The leadership turnover at the Consumer Financial Protection Bureau following the change in presidential administrations, a fintech proxy fight that may not be over and the bitcoin surge produced some of the most influential news-makers of 2017 in financial services. S&P Global Market Intelligence presents a list of the year's most important players with a look ahead to what could come next for them or their institutions.
Richard Cordray, former director, Consumer Financial Protection Bureau
Cordray headed one of the most controversial regulatory offspring of the Dodd-Frank Act and pursued enforcement actions with verve. Mortgage lenders, debt collectors, payday lenders and credit card issuers were among those who found themselves in the CFPB's crosshairs. His leadership gained plaudits from reform-minded lawmakers and consumer advocates and unending scorn from critics, especially the new administration of President Donald Trump.
His departure is expected to radically change the bureau's enforcement posture, and some companies enmeshed in legal and regulatory disputes with the agency could angle for lighter penalties or discontinued enforcement under a more industry-friendly administration. The ex-director's next action will be a run for Ohio governor.
William Ackman, CEO, Pershing Square Capital Management LP; Carlos Rodriguez, president and CEO, Automatic Data Processing Inc.
Hedge fund manager Ackman thought ADP needed a leadership change, although he claimed his slate of nominees for the company's board was not a takeover attempt. Whatever his motivations, his purchase of a minority stake in the financial technology company began one of the year's biggest proxy fights.
ADP's shareholders eventually sided with Rodriguez and rejected Ackman's board nominees. Even though observers believe ADP is well run, at least one analyst expects that Ackman will continue to look over management's shoulder for other proxy openings.
Richard Smith, former CEO of Equifax Inc.
Smith's performance as head of the credit reporting company was widely lauded until the revelation of a security breach that could have compromised the data of more than 140 million people, a failure the public and investors could not bear. Smith officially retired from the company as the gears of internal and regulatory investigations began to grind.
Hundreds of lawsuits ensued, and Congress introduced legislation intended to protect consumers from any further similar data breaches. But analysts believe the company's business-to-business model is secure and will remain mostly unaffected in the breach's aftermath.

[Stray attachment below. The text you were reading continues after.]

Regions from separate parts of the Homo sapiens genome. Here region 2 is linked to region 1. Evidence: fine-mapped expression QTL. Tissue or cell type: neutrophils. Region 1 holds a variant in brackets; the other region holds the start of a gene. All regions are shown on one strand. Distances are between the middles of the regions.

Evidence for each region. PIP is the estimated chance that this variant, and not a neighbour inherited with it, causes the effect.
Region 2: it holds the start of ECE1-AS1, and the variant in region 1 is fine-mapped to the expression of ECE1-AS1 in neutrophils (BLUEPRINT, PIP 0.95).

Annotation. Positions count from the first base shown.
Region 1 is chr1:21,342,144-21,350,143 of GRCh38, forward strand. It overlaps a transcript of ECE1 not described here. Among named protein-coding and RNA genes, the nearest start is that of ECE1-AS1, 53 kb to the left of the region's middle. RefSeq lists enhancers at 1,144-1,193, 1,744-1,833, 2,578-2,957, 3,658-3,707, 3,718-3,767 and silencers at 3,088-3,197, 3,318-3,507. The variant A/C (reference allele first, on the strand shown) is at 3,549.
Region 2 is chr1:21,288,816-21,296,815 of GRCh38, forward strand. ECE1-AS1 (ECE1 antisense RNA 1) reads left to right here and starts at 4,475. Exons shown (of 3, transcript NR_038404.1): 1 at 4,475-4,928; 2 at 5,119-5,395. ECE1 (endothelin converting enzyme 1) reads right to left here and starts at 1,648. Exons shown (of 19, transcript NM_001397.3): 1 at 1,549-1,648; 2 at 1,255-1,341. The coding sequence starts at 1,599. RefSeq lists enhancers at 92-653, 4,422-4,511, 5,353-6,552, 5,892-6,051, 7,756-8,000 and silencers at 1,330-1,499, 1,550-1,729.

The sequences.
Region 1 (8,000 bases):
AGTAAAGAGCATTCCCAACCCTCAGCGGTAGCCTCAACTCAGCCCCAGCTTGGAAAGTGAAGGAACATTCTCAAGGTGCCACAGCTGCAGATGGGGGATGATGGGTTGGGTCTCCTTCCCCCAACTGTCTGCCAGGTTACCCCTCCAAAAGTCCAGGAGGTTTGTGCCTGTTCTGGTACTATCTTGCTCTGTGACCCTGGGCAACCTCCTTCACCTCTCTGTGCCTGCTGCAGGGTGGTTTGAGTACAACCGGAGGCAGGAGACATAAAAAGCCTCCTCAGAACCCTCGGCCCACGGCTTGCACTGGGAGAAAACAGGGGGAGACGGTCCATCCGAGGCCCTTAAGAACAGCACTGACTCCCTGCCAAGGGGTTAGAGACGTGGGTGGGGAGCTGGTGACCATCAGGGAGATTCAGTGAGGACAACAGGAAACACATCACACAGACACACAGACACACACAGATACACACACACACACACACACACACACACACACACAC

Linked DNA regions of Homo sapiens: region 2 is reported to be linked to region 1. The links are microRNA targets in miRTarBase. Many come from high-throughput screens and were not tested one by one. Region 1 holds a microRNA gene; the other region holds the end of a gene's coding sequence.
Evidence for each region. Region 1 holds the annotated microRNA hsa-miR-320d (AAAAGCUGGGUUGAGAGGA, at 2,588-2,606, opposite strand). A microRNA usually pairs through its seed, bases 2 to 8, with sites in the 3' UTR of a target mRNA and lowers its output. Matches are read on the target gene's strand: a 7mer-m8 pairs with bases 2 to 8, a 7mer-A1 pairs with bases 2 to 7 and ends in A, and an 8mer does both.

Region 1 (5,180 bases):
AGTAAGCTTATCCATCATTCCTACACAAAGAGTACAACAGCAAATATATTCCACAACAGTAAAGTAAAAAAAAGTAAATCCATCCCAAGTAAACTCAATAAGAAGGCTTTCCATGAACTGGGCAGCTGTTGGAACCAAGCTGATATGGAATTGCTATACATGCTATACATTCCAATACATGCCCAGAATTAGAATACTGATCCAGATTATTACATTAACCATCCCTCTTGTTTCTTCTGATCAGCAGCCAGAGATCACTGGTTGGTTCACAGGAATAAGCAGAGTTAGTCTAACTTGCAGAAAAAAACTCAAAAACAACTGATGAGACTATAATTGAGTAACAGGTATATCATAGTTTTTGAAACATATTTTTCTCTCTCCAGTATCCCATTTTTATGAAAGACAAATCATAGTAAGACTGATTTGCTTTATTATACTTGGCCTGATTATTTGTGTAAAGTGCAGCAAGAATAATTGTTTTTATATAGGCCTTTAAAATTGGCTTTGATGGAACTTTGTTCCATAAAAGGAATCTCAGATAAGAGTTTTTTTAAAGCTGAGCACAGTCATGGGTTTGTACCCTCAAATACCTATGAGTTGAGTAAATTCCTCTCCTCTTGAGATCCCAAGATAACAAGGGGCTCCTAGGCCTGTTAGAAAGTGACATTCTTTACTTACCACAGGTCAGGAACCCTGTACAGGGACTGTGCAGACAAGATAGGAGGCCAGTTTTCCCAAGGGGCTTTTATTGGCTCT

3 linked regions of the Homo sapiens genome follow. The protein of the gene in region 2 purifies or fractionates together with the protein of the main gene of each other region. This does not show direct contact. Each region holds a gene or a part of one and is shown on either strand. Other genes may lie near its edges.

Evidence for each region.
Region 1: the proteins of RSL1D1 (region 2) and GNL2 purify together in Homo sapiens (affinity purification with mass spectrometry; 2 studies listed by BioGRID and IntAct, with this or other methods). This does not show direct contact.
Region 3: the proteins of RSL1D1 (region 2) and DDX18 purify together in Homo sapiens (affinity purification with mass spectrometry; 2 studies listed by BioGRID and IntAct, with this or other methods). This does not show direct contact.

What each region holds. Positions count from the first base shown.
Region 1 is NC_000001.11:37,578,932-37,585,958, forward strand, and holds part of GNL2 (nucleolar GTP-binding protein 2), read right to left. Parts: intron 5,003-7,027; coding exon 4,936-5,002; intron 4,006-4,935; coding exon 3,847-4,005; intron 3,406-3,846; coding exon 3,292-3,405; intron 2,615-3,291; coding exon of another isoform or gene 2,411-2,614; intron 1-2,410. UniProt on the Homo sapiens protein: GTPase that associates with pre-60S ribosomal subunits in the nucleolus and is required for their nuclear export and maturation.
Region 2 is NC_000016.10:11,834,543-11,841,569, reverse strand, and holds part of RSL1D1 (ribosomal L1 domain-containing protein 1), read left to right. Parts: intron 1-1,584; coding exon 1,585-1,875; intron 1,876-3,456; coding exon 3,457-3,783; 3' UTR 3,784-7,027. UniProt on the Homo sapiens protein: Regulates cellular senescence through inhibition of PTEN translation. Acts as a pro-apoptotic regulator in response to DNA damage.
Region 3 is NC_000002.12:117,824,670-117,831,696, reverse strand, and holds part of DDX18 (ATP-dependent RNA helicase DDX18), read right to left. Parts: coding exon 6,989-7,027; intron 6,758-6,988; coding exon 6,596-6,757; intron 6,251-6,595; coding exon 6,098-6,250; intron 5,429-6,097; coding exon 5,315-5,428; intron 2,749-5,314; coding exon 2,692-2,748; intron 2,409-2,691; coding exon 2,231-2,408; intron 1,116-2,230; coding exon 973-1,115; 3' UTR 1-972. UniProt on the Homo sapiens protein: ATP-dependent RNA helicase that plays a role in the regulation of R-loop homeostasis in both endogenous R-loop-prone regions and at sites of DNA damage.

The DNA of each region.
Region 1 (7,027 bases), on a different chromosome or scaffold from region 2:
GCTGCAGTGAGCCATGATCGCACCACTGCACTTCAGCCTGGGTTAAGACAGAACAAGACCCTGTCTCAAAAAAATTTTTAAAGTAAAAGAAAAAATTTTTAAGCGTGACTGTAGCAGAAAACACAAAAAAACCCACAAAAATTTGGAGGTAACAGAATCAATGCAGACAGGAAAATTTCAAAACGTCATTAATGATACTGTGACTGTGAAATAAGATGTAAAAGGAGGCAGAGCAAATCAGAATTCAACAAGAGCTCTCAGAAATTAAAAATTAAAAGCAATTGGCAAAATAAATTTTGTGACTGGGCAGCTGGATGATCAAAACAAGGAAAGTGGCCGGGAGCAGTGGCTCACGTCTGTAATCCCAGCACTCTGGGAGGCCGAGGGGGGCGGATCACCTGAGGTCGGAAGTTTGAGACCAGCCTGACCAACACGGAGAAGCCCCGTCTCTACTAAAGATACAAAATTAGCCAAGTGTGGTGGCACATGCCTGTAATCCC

Bitcoin investors (and Satoshi Nakamoto, bitcoin's reputed founder)
Nakamoto may not be an actual person, but a pseudonym or a mere fintech legend. But the 2017 run-up of the cryptocurrency fueled by investors has been a very real spectacle.
The price of the cryptocurrency has soared to $15,000 and beyond, though sudden, steep declines have bookended the highs. While bitcoin has been around for years, in 2017 it gained new legitimacy as an asset thanks to a wider investor base, wide coverage in the media and the listings of futures contracts based on the asset's price. In 2018, exchange-traded funds — the easily traded investment vehicles favored by retail investors — based on bitcoin may emerge.
Bryant Riley, chairman and CEO, B. Riley Financial Inc.
B. Riley acquired FBR & Co. and Wunderlich Securities Inc. in one of the year's most significant investment banking expansions. The second transaction added more than 200 covered companies and $10 billion in assets under management to the FBR combination.
Riley expects to continue growing B. Riley's retail brokerage network with the lure of its new research scale.
Charles Drucker, president and CEO of Vantiv Inc.
Vantiv's longtime courtship of international rival Worldpay Group plc culminated in a $9.95 billion merger agreement promising to add Worldpay's formidable international e-commerce platform to Vantiv's domestic business.
Observers expect the deal to reduce Vantiv's exposure to the lagging growth of domestic retailers and give the combined company access to high-growth markets in the U.K. and Asia-Pacific region.
Michael Cagney, former chairman and CEO of Social Finance Inc.
The sudden departure of SoFi's co-founder likely delayed one of the most anticipated IPOs in the digital lending space. Cagney's exit, which followed a blistering media report on sexual harassment allegations against him, was the last of a spate of executive departures from the company.
Stephen Schwarzman, chairman and CEO, Blackstone Group LP
Blackstone announced a deal to raise a $40 billion investment fund dedicated to infrastructure anchored by a $20 billion commitment from the Saudi Public Investment Fund. The company has been at the forefront of alternative asset managers raking in investment capital from investors looking for returns outside of equity markets.
The infrastructure fund, the first of its kind for Blackstone, is scheduled to close in January 2018.
Schwarzman described the demand one of his executives encountered during a trip through Asia. At nearly every stop, the executive reported "dramatic desires to increase [investors'] exposure to the alternative field, and we're the reference institution in the alternative business," Schwarzman said, according to a transcript.